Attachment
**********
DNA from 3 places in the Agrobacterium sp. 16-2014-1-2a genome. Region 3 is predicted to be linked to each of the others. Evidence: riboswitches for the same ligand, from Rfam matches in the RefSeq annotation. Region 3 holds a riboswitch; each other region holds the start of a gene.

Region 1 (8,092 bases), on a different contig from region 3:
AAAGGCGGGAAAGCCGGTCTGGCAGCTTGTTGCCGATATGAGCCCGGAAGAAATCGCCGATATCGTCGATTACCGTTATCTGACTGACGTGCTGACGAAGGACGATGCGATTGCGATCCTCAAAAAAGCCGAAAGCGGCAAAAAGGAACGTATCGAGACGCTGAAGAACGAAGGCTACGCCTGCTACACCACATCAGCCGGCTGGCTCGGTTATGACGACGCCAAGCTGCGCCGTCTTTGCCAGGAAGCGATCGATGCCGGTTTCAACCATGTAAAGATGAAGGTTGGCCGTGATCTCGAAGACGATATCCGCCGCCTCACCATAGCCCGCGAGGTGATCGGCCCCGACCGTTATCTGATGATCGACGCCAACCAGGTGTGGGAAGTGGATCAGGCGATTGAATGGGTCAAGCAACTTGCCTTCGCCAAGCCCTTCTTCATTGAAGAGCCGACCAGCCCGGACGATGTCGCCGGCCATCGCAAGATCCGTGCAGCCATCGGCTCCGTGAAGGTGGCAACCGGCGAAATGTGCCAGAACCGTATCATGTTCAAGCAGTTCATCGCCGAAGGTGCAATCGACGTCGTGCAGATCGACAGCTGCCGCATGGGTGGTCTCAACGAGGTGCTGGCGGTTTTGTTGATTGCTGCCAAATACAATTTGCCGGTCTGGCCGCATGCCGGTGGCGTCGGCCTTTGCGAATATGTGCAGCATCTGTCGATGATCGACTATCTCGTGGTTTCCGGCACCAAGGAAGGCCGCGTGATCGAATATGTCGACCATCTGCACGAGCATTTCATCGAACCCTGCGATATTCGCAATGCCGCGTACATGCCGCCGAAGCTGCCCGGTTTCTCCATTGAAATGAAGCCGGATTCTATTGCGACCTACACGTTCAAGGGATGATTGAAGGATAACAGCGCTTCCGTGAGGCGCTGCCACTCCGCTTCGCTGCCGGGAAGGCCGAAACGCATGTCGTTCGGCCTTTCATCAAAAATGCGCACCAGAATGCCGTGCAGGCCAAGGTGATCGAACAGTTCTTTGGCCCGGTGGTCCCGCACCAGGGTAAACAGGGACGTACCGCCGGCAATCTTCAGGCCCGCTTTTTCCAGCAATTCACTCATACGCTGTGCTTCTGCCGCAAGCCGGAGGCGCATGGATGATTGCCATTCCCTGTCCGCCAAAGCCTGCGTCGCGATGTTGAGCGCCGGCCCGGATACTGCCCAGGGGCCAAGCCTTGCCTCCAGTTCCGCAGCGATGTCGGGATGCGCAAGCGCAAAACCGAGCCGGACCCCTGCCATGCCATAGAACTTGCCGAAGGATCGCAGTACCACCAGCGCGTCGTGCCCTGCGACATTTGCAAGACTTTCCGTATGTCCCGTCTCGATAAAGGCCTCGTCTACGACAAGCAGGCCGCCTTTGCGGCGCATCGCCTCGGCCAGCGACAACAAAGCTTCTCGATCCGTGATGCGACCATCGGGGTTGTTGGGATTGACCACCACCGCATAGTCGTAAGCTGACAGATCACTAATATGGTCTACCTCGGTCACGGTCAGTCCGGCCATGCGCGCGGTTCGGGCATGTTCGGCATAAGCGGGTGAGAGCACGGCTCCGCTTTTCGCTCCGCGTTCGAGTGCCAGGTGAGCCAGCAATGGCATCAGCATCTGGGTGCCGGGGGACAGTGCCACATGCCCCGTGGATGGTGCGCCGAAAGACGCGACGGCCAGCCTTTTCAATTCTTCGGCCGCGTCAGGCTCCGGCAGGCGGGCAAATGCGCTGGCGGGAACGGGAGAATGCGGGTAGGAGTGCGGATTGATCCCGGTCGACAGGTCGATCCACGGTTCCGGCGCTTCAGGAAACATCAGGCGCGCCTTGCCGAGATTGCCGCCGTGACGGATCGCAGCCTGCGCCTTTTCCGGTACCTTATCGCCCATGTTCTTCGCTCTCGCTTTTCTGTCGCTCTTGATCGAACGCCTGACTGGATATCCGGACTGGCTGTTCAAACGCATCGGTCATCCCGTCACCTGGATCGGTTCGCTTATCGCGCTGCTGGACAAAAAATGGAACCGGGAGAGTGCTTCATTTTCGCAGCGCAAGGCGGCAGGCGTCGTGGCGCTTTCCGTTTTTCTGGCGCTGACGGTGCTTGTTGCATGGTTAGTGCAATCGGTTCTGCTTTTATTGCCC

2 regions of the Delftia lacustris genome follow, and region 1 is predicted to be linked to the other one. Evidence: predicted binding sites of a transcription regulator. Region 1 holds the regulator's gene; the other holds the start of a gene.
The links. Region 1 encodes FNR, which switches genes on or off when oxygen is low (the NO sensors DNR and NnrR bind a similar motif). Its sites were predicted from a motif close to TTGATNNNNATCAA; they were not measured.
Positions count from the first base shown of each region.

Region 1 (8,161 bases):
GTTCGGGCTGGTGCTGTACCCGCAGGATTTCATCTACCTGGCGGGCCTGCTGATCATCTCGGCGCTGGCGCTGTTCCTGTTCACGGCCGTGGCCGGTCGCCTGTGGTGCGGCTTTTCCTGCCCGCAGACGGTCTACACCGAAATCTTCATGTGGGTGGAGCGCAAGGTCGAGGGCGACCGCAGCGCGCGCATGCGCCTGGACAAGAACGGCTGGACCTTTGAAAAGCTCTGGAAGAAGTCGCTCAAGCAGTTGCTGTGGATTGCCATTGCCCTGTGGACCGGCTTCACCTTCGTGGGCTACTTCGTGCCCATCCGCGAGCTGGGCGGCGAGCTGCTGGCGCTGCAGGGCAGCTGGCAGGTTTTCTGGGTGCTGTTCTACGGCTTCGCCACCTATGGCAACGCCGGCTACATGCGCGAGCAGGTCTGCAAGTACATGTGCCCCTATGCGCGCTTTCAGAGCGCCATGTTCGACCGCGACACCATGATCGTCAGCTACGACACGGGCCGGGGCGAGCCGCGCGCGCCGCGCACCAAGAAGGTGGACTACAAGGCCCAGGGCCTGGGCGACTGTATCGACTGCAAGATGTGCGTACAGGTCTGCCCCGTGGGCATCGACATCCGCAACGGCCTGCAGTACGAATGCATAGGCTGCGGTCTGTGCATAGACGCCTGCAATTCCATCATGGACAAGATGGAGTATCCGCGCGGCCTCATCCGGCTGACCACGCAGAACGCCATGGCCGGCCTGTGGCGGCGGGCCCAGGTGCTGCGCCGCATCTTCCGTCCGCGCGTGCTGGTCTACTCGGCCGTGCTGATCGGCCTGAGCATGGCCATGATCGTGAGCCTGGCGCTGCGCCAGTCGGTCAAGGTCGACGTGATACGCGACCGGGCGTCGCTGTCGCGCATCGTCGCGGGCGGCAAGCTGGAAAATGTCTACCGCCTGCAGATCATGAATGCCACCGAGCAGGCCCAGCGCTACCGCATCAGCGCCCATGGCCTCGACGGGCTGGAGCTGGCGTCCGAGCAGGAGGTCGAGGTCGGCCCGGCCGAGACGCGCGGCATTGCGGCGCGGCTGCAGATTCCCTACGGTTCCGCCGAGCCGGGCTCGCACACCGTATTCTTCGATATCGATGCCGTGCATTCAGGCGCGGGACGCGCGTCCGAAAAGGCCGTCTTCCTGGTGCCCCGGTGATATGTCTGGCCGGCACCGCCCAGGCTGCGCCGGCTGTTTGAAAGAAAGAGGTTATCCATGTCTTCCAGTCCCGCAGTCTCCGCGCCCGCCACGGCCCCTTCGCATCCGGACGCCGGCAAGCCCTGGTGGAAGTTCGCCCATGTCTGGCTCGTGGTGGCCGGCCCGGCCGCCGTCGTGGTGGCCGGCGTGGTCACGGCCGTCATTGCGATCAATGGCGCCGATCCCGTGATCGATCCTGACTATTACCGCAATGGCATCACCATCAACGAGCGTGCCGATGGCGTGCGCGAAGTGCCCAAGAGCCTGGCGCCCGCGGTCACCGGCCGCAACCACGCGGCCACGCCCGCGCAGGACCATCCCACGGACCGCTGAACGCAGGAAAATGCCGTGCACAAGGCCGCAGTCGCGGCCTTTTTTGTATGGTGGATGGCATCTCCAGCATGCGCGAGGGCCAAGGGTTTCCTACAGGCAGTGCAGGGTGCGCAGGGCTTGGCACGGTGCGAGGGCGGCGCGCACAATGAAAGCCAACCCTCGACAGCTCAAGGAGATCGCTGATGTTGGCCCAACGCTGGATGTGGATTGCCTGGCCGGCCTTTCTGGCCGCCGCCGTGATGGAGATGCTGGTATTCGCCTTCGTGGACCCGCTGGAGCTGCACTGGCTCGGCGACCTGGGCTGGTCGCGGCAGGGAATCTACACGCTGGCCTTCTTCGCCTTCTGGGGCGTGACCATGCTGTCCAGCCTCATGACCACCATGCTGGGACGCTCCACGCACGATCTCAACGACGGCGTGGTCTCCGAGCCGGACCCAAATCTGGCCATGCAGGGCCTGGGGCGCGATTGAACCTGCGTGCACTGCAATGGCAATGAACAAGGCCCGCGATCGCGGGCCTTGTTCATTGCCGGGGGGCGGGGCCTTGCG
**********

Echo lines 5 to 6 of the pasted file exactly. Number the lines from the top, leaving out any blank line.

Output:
The links. Region 1 encodes FNR, which switches genes on or off when oxygen is low (the NO sensors DNR and NnrR bind a similar motif). Its sites were predicted from a motif close to TTGATNNNNATCAA; they were not measured.
Positions count from the first base shown of each region.